Sports Betting Bill Advances to Senate in Wyoming

Following a reconsideration motion, Wyoming’s sports betting bill was finally approved by a vote of 32-28.

Wyoming Sports Betting Bill Moves onto the Senate

The House of Representatives has finally approved a bill legalizing sports betting in Wyoming. The bill was initially rejected, but now it is moving onto the SenateOn March 9, state representatives voted against the proposed legislation, and it failed to pass with 32-28. However, a day later, the Wyoming House of Representatives launched a reconsideration motion, and the bill received the green light.

Initially, state representatives were concerned that the bill did not take into account the interest of tribes. Rep. Landon Brown said he asked for reconsideration by Rep. Clifford and the Democratic Representatives and assured them that the concerns would be brought forward in the Senate. The bill is now in the hands of the Senate Appropriations Committee.

What Is the Intention of the Bill?

Under the terms of HB 133, sports betting in Wyoming will be legal for people ages 18 and up. The activity will be regulated by the Wyoming Gaming Commission, which will launch on July 1. The market will be open for online sportsbook operators active in at least three other states.

License fees will amount to $100,000 and will be valid for five years, after which a renewal fee of $50,000 must be paid. The state’s general fund will collect a 10% tax. In February, co-sponsor Sen. Jeff Wasserburger commented on the potential gaming revenues with the Wyoming Tribune Eagle and said that:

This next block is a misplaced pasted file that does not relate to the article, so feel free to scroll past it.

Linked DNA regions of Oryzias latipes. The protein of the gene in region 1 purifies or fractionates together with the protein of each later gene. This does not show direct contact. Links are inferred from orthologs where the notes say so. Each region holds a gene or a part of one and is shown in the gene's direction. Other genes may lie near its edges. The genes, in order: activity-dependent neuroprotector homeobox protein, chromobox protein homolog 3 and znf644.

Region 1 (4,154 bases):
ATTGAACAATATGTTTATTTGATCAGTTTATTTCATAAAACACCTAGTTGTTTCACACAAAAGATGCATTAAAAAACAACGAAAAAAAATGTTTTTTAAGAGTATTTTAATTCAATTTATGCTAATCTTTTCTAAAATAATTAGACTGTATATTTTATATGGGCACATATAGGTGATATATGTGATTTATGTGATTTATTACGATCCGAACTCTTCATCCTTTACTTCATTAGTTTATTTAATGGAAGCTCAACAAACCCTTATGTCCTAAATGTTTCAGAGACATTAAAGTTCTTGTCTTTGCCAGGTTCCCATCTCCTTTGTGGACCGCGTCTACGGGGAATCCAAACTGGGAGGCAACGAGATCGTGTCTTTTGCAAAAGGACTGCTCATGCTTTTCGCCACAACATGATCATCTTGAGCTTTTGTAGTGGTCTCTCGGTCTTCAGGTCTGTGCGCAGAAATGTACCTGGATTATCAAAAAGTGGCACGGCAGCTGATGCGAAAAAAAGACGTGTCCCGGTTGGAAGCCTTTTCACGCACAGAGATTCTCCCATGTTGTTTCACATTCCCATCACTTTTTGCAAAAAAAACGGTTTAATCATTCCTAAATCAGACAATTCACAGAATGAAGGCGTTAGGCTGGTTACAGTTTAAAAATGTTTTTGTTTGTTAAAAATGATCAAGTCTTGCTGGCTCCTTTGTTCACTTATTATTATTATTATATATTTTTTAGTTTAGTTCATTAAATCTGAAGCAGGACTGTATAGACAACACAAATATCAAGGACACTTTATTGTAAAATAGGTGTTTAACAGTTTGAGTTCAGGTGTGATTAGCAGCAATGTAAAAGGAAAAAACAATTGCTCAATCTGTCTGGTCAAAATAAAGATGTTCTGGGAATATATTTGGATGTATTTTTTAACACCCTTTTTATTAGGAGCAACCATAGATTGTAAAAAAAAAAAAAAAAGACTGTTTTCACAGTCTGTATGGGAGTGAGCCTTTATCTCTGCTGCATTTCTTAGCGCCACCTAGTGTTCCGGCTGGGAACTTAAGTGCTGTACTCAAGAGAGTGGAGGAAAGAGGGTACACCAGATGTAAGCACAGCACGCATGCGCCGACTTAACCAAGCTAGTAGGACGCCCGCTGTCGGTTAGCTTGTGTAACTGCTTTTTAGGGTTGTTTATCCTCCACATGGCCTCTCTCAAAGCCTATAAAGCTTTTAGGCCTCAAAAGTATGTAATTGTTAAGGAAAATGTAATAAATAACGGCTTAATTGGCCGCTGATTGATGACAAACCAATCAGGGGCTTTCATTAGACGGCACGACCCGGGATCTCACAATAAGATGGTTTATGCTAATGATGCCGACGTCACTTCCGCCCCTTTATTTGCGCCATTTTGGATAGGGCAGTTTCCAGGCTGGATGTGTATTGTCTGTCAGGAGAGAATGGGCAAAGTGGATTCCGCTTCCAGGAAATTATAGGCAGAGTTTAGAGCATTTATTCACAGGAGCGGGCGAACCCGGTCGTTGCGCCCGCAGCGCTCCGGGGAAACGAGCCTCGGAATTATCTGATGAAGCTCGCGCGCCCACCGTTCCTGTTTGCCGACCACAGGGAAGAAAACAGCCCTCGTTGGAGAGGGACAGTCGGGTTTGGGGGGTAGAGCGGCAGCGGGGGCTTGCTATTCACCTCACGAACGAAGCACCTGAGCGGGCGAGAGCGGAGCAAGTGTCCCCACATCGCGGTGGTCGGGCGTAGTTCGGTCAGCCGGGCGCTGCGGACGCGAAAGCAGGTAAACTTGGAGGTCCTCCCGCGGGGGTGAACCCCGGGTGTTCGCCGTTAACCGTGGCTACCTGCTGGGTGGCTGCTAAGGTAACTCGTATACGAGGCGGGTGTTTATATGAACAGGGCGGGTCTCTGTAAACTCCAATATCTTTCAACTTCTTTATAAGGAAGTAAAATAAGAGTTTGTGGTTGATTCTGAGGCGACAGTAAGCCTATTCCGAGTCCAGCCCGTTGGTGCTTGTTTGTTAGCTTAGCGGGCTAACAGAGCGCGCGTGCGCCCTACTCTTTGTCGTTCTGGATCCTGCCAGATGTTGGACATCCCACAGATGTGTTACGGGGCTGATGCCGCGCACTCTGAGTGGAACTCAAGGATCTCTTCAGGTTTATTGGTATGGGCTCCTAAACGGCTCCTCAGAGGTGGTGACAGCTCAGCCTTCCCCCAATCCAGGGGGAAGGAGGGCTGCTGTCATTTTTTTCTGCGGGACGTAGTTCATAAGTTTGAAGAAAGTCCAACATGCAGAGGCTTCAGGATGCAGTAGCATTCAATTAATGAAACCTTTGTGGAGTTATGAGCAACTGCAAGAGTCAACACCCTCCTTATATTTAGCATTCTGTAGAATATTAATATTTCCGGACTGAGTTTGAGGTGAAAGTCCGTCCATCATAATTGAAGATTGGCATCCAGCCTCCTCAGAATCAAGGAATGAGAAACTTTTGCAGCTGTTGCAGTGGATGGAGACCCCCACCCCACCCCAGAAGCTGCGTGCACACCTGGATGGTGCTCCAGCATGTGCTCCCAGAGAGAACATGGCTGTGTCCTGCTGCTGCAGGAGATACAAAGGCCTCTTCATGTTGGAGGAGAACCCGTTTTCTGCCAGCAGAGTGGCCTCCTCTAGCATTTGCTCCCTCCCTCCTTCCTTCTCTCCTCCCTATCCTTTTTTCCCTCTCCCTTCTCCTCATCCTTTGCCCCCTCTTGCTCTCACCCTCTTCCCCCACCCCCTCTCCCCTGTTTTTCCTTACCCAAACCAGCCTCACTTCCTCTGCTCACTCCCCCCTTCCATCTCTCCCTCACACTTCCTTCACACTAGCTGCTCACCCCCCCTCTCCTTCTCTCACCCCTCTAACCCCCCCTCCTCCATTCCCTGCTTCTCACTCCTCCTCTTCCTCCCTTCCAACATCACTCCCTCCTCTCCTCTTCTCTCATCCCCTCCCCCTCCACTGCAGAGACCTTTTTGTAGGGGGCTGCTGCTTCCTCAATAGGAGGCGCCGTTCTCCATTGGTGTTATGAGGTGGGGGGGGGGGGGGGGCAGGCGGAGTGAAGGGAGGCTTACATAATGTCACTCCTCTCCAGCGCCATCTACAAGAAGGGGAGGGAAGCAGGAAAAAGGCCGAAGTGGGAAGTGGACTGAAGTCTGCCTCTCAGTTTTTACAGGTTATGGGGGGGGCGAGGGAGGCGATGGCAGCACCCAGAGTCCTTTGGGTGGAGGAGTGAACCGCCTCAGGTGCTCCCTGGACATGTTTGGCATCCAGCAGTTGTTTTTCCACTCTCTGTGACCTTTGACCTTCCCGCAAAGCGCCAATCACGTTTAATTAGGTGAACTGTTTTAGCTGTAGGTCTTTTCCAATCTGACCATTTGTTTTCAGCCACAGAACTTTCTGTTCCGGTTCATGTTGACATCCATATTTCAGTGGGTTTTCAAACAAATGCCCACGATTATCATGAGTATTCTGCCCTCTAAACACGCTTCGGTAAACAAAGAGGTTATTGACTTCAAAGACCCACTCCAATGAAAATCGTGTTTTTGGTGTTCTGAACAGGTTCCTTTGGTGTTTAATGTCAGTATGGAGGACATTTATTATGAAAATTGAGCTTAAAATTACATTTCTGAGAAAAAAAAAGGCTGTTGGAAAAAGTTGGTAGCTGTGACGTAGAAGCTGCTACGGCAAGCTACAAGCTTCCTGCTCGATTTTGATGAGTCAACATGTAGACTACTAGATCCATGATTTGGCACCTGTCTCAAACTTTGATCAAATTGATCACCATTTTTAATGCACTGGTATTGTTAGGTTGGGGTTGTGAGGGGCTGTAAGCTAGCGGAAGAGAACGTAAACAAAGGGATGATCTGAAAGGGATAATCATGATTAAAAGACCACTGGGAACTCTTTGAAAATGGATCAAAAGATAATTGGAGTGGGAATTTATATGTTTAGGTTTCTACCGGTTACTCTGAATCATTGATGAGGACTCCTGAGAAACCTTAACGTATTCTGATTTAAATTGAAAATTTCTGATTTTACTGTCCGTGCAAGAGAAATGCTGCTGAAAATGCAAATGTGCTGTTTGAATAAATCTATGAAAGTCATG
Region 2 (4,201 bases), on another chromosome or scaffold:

“It’s not going to solve all the issues that we see in the mineral industry, that’s for sure. But it’s going to help a little bit.”

Previous Attempts to Legalize Sports Betting

Last year, Representative Tom Walters and Senator Ogden Driskill introduced HB 0225 aimed at legalizing online and mobile sports wagering. The proposed legislation sought to launch a regulated market no later than January 1, 2021. However, the act did not make it past the third reading.

The bill envisaged a $20,000 initial license fee that would have been valid for 12 months, as well as an annual renewal fee of $10,000. Despite the lower permission fees, the legislation proposed a substantially higher tax rate of 16%. According to Walters, the market will continue to operate in an ‘underground world’ until the approval of the bill.

Wyoming’s southern neighbor, Colorado, reported $326.9 million in handle in February. Also, South Dakota lawmakers voted ‘yes’ to sportsbook legalization last week. The bill will allow players to wager in-person at casinos in the city of Deadwood. According to the Gaming Commission, Wyoming’s sports betting market could bring more than $449 million.

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